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Digital skills

Major research partnership seeks to find and address barriers to digital skills

A young man hunches over a laptop, working. Big windows can be seen in the background, alongside some notebooks and a lamp.

The pandemic has brought into sharp focus the extent of the digital divide in Britain; 1.5 million households are without access to the internet and 22% of the UK population lack basic digital skills.  Current ONS statistics for the first quarter of the year show that long-term unemployment is rising at its fastest since 2010, and for young people it’s at its highest in 5 years.  When you combine this with statistics suggesting that 17.3 million people are estimated not to have the essential digital skills they need for work, and within 20 years 90% of all jobs will require digital skills of some kind, it’s clear that more needs to be done.

Catch22, Nominet and Livity have come together to develop a research programme, which will produce a series of papers over the next 12 months, looking at the root causes for why so many young people remain excluded from work, specifically within digital roles. Bean Research will conduct the research as we seek to identify what the scale of the problem really is, what is and is not working, and how we can change things for the better.

Chris Ashworth, Head of Public Benefit at Nominet said:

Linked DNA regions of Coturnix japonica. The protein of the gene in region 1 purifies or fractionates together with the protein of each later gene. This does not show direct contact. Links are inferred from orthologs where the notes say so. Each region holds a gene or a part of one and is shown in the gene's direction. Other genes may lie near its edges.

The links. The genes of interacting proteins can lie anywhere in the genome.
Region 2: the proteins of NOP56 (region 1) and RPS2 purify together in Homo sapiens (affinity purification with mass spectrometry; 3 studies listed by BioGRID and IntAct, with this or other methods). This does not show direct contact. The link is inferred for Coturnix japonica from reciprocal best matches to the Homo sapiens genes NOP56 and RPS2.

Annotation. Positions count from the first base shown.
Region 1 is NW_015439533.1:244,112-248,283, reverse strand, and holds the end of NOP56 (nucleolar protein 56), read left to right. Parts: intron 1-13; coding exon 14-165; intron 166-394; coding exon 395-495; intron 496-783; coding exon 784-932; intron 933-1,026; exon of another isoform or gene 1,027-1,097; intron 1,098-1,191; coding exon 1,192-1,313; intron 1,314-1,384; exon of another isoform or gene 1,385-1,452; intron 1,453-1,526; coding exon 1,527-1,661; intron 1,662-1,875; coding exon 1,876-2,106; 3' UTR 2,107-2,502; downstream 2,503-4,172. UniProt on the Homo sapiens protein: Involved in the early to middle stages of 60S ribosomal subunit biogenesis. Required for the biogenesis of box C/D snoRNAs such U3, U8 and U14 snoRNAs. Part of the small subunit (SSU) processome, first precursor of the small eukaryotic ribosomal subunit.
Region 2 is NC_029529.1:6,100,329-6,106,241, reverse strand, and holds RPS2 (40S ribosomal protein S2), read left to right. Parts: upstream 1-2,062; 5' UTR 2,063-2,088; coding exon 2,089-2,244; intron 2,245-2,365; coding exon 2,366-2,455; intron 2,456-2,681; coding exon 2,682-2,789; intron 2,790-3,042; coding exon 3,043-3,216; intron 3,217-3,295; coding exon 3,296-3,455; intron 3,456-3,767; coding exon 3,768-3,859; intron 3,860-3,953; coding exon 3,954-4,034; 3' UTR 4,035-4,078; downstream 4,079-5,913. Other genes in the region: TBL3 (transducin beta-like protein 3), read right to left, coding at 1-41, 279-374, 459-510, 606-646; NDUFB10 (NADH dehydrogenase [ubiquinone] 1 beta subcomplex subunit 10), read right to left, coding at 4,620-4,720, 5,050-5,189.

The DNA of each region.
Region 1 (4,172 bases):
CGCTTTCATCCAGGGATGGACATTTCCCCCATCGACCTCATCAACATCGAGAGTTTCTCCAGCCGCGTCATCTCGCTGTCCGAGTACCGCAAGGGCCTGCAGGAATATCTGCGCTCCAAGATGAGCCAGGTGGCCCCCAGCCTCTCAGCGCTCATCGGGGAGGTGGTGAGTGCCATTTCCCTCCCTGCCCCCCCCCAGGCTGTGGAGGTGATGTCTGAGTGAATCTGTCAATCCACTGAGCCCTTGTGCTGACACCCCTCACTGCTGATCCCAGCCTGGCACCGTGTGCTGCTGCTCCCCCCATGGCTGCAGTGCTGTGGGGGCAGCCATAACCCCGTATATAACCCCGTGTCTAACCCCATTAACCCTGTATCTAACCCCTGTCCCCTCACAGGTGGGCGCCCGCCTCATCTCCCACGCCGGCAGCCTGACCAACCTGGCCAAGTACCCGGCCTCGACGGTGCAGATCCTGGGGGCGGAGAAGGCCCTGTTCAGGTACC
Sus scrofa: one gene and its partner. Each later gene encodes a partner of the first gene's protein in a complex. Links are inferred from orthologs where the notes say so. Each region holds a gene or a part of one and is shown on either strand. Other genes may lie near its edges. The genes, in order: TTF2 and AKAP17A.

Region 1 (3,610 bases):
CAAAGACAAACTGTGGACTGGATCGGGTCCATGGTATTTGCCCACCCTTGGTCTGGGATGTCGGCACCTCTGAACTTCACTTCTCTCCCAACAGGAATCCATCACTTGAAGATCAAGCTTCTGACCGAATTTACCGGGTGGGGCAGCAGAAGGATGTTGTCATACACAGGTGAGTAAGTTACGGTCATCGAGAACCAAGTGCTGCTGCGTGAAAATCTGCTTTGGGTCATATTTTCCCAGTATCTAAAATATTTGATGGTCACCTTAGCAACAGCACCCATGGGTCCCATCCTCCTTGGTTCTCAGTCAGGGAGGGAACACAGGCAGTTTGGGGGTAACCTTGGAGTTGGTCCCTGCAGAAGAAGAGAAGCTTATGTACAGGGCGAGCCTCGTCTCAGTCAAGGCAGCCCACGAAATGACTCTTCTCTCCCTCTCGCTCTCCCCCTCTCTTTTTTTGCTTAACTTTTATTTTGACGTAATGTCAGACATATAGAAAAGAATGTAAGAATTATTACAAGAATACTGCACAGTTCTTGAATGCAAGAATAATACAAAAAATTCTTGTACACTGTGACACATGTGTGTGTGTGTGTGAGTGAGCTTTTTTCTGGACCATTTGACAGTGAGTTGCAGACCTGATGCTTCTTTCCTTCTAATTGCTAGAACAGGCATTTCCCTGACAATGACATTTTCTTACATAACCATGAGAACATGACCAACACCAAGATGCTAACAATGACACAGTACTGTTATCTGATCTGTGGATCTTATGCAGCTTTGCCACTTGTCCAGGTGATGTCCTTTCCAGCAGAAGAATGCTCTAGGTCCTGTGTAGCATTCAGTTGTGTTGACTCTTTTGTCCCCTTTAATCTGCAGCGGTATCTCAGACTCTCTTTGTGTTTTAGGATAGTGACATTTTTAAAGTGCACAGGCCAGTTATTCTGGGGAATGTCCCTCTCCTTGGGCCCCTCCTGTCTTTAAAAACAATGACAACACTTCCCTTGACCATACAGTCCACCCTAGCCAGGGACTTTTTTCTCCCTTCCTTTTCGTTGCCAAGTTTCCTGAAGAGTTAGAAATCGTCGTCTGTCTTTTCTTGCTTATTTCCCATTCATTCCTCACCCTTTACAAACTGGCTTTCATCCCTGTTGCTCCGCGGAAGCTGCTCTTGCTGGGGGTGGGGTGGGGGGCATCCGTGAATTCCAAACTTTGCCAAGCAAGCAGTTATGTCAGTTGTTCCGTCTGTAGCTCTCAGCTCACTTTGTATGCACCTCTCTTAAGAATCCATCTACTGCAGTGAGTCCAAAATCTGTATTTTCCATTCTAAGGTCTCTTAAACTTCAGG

“Whilst there have been many efforts over the last number of years to close the digital skills gap – both for the digital economy and to address underemployment and social mobility, real evidenced and sustainable change has evaded us. There are still far too many young people, particularly from disadvantaged and underrepresented groups not finding pathways into tech or digital careers. And there are still too many roles, from entry level upwards that are chronically hard to recruit for.

“We can’t continue to repeat the same approaches expecting a different outcome. These papers are the start of a more forensic inspection of why these dynamics have been so hard to shift, what’s working – what’s not, why, and why not? What lessons can we draw from successful change elsewhere, and how we might need to adapt and develop initiatives that really work for people, for employers and for the UK economy.”

Kat Dixon, Director of Partnerships at Catch22 said:

“Digital careers offer real opportunity for people to thrive. This isn’t just about jobs in tech companies – more and more organisations need digital capabilities, and roles with a digital component tend to offer better progression and pay, and the UK economy has a big gap to fill.

“We’ve made great strides in tackling the digital divide and unlocking opportunities for the most disadvantaged. But we know that representation across minority groups isn’t where it needs to be. We need greater understanding of the mechanisms for change, and to ensure the people we support have their voices heard.

“This partnership gives us an opportunity to look under the bonnet and get a real sense of what works and what doesn’t, so collectively we can make better decisions for the future.”

The insights from these papers will inform a set of recommendations, which will support Catch22, Nominet and Livity in their work to tackle systemic inequality. Catch22 will be leading the project in collaboration with Nominet and Livity.